Many people today prefer that the holiday be written out as ‘Christmas’ but there a long standing tradition of using the ‘X’. In 1436 Johannes Gutenberg invented the printing press with movable type. In the early days of printing typesetting was done by hand and was very tedious and expensive. As a result, abbreviations were common. It first was used as a replacement for Christmas in between 1460s and into the 1500s, when printing long words came at a premium cost everywhere.
The abbreviation comes from the Greek word “Chi,” which translates to “Christ” — “Chi” was written as a symbol that looked similar to the modern letter “X.” So its use is very old and comes from ancient language. Even back to 1021 AD in Angelo-Saxon England, the spelling of “Christ” was often written as “Xρ” or “Xt”. Another early spelling was Xtemass. The ‘mas’ portion is from the Old English term of ‘mass’.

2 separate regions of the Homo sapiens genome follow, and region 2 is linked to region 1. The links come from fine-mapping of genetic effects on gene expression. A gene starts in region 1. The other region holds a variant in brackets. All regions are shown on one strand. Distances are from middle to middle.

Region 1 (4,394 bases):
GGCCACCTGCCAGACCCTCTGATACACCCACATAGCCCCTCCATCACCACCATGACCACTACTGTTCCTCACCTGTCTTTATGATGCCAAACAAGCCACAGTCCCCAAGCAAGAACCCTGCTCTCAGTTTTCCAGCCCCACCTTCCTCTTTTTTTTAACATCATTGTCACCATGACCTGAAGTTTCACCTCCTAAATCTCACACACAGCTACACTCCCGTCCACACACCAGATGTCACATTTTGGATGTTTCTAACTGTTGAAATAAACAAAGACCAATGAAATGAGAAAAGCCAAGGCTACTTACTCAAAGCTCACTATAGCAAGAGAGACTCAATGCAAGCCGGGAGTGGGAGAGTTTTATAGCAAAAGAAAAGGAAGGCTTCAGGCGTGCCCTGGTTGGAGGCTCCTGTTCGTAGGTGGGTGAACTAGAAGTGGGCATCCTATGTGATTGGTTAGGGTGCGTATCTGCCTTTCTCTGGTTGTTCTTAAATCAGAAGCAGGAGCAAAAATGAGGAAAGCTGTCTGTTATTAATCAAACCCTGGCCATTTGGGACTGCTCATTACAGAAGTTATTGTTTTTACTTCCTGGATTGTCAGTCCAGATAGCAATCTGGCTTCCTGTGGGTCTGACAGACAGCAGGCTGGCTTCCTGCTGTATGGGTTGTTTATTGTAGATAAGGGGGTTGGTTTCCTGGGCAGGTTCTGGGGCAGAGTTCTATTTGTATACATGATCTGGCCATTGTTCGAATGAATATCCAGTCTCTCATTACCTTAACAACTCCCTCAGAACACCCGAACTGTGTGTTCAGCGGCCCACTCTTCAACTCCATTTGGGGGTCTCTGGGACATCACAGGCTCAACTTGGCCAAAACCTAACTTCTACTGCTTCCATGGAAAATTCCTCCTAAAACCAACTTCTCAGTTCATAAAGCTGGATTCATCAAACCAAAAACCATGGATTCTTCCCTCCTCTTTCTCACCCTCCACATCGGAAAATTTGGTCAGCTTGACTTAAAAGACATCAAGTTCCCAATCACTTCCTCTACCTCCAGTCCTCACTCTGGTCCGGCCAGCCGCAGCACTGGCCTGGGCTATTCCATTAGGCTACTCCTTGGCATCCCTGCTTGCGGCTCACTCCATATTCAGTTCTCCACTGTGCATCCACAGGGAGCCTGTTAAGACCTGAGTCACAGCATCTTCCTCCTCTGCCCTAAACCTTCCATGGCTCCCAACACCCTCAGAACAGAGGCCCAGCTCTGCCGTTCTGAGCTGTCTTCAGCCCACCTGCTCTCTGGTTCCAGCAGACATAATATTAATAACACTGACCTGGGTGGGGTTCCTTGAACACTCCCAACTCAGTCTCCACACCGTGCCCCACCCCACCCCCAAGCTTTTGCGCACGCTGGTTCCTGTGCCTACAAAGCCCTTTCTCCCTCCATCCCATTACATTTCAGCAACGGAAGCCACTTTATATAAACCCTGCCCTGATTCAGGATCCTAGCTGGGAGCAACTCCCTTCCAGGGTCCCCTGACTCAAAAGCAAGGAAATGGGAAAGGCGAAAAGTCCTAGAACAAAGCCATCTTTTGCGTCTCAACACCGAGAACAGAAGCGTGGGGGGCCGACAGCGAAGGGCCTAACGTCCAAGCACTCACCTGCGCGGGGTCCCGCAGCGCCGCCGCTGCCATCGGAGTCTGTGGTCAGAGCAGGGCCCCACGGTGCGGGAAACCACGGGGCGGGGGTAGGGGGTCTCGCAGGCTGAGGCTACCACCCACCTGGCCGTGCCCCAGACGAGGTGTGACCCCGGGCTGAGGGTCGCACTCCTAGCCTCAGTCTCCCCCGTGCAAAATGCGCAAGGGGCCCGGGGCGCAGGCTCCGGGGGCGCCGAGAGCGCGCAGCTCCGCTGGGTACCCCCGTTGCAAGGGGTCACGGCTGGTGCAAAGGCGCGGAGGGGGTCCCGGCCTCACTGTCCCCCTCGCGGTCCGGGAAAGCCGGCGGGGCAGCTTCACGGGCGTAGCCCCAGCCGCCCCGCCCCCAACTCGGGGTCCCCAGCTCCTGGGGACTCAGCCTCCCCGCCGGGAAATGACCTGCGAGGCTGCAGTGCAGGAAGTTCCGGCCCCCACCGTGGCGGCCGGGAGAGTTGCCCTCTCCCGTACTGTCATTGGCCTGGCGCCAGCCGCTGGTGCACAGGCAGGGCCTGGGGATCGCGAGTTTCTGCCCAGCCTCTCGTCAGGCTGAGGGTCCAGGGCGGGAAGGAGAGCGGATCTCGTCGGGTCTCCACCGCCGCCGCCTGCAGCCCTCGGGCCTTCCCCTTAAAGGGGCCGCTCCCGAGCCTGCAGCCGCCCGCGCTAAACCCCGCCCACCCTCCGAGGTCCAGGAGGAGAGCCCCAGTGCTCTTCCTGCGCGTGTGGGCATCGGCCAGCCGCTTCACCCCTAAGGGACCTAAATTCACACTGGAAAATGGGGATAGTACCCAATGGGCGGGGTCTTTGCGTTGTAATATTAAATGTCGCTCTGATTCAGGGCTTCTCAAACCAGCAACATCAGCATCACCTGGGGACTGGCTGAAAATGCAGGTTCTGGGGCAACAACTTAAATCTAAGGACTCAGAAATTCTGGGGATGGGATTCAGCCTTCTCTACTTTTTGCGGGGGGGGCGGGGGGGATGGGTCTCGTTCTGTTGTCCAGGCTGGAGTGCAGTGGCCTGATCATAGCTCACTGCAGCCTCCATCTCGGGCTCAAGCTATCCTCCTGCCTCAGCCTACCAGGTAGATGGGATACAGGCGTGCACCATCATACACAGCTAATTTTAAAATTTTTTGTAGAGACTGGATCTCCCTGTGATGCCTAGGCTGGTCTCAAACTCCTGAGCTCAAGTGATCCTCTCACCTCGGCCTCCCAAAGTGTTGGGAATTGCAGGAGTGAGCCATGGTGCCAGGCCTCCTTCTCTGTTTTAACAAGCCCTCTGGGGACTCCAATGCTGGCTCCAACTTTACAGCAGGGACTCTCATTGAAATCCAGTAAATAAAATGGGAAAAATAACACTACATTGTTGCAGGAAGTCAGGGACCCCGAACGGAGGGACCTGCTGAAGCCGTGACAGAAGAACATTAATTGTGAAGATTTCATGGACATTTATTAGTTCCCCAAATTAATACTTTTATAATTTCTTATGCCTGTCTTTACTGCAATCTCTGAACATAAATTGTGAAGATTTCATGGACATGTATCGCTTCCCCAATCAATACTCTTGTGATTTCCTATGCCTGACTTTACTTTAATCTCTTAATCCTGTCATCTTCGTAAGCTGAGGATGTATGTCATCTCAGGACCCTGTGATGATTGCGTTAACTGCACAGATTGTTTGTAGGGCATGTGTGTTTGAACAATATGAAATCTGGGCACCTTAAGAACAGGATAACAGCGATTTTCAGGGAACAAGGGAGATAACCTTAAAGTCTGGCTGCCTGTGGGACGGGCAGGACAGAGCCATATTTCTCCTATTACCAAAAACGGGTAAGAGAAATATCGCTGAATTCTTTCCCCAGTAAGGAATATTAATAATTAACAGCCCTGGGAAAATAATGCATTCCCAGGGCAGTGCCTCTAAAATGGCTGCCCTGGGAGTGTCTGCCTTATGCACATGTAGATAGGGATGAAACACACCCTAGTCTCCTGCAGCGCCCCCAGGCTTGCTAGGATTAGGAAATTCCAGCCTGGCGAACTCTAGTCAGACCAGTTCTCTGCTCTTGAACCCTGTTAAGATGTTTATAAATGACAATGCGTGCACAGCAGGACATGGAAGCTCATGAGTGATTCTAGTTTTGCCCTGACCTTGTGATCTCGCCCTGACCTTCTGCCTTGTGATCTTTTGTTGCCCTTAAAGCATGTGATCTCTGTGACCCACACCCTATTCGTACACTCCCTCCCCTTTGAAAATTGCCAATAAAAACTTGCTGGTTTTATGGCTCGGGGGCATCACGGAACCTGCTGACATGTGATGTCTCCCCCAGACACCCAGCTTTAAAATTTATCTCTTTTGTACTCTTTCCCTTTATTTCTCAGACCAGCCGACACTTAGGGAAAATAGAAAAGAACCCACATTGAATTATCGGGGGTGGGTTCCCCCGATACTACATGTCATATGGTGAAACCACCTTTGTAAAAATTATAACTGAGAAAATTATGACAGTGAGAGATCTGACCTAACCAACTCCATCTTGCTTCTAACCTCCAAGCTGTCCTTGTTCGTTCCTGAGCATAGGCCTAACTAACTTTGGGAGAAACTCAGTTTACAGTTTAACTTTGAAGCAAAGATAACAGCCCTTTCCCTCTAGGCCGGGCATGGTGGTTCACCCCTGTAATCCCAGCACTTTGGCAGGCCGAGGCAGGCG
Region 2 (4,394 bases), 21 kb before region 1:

However in recent decades many people have been offended with the ‘X’ spelling. In 1977 the New Hampshire Governor, Meldrim Thomson, Jr., issued an official press release asking citizens and especially the journalist press to stop using the abbreviation. Thomson warned that “‘Xmas’ is a pagan spelling of Christmas … X-ing out Christ. In truth Gov. Thomson did not know the original Greek abbreviation which came from the language in which the New Testament was written. Religious writers, knowing the origins, have expressed disappointment in such outbursts against the word Xmas.
Numerous modern etiquette books do state in formal cards or writings the ‘Xmas’ should not used. However, Christmas cards and postcards have used the ‘Xmas’ for well over a hundred years. Knowing your ancestors, even back 500 years used the abbreviation should help everyone understand its tradition.
Photos: 1910 postcard and Dec. 1922 advertisement.
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